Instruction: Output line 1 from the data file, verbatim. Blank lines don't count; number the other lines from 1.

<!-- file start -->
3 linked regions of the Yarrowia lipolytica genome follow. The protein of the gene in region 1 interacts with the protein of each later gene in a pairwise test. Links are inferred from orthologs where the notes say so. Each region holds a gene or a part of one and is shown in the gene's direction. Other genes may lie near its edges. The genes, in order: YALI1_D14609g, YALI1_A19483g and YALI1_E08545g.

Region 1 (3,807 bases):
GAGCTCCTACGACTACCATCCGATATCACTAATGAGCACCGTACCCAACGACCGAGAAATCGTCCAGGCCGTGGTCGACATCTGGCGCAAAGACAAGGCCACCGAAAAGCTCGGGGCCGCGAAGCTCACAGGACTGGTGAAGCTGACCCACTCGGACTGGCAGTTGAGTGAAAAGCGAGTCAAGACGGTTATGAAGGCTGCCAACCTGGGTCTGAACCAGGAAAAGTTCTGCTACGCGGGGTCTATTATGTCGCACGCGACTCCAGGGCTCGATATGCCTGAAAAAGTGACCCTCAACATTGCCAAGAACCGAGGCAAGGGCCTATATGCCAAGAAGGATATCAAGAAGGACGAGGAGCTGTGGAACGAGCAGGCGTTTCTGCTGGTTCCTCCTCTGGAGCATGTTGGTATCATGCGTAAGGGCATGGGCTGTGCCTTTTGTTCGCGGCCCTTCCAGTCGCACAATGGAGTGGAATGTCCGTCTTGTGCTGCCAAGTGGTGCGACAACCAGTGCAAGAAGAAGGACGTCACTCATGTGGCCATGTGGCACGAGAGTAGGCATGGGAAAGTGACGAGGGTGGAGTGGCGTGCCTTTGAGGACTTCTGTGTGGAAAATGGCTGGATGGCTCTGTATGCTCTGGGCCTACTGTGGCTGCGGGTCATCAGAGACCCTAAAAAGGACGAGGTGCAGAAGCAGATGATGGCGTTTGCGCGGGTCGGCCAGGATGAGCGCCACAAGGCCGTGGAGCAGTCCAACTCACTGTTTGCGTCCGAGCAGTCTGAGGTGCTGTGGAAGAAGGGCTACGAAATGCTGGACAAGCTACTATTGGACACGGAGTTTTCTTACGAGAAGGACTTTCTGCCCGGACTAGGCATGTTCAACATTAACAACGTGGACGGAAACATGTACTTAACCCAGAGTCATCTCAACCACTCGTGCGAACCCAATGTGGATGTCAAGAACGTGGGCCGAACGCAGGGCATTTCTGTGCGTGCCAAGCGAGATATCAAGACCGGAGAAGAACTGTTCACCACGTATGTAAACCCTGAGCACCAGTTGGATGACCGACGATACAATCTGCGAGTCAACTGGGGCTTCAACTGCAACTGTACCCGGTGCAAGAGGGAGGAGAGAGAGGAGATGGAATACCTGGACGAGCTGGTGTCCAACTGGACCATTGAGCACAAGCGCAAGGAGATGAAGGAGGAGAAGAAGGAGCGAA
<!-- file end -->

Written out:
3 linked regions of the Yarrowia lipolytica genome follow. The protein of the gene in region 1 interacts with the protein of each later gene in a pairwise test. Links are inferred from orthologs where the notes say so. Each region holds a gene or a part of one and is shown in the gene's direction. Other genes may lie near its edges. The genes, in order: YALI1_D14609g, YALI1_A19483g and YALI1_E08545g.